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Mead in Britain: an ancient drink back in fashion

Brewers and chefs are reviving the honeyed ancestor of fermented drinks
  • @susiemesure

It might sound like a throwback to Tudor times, but thanks to a burgeoning brewing movement that mirrors the resurgence in craft beer, mead is making a comeback.

Tom Gosnell, who started brewing his Gosnells London Mead at the end of last year, is leading the charge. He is building on decades of groundwork done by the Newlyn-based Cornish Mead Company, which was set up in 1960, and Lurgashall Winery, which also makes mead, in West Sussex.

The honey-based drink has a long heritage in the UK, dating back to pagan times when it was drunk at  weddings and by the bride and groom for the following month, hence the term “honeymoon”. Mead made an appearance in Beowulf and Chaucer’s Canterbury Tales. Some monasteries kept up the traditions of mead-making as a by-product of beekeeping. It began to disappear after Henry VIII dissolved the monasteries in the 16th century.

Mead-makers have hailed the influence of René Redzepi (pictured, right), co-owner of the Noma restaurant in Denmark, who has done so much to revive interest in ingredients with a northern European ancestry. He is one of a growing number of chefs who use mead in sauces. Simon Rogan, one of the UK’s top chefs, is among mead’s growing fans.

Gosnells, which is brewed in Peckham, south London, but served as far north as Edinburgh’s Timberyard restaurant, as well as London’s popular Dabbous, differs from its forebears in being far less alcoholic. The alcohol content of mead is typically around 16 or 17 per cent, but Mr Gosnell prefers a lighter, dryer version at 5.8 per cent ABV.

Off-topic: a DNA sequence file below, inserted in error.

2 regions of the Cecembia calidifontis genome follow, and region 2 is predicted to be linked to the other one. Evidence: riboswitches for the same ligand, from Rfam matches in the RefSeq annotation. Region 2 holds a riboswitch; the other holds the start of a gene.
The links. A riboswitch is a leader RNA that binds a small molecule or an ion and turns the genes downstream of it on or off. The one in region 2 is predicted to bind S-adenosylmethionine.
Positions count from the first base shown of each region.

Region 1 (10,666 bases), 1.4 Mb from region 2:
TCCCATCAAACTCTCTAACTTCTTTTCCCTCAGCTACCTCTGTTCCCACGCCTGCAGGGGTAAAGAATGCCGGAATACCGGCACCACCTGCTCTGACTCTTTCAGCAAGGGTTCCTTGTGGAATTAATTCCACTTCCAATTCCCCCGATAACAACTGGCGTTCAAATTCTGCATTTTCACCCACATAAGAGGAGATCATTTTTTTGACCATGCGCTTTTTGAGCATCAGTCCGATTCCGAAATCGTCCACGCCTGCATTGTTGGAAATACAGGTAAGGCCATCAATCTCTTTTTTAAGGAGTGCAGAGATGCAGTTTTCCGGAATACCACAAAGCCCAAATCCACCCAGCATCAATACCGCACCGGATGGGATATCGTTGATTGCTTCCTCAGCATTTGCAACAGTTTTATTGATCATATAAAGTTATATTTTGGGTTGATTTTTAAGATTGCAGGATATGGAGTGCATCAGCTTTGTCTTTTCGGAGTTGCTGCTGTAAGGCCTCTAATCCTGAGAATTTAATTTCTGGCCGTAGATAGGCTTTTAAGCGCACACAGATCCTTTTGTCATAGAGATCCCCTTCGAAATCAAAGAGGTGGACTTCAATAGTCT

Tom Gosnell brews mead for the 21st century

“I wanted a modern twist; something that was easier to drink and more accessible,” he said. He makes around 2,500 bottles a month, but has capacity for double that amount. He uses Spanish orange blossom honey because British honey is “too expensive to make a drink out of and varies too much between season and batches”.

Sarah Thompson, director of Lurgashall, said mead was an “underground drink, popular with  medieval re-enactment groups, pagans, and students” when she took over the West Sussex meadery four years ago. “But we’ve seen a big difference in attitude in the past six months. It’s one of the last drinks to have its comeback, after cider and gin. But it’s coming.”

Sophie Fenton, who runs Cornish Mead with her brother, Matthew Leiworthy, sells around 50,000 litres a year to local supermarkets and restaurants. “We’re trying to start a new trend for using mead to make cocktails. It’s finding a new, younger market,” she said.

Chet Sharma, head of research and development at Simon Rogan’s L’Enclume restaurant and test kitchen in Cartmel, Cumbria, says his most recent mead is based on elderflower, but adds that you can add anything you like to flavour it. L’Enclume and Rogan’s Fera at Claridge’s plan to stock Gosnells.

“The only difference between mead and beer is they use malt as their sugar source instead of honey. Why can’t there be as much diversity in mead as there is in craft beer?” Mr Sharma said.

Despite mead’s renaissance, the UK has some way to go to catch up with the US, where interest has grown in the past decade. There are now at least 250 meaderies across the US.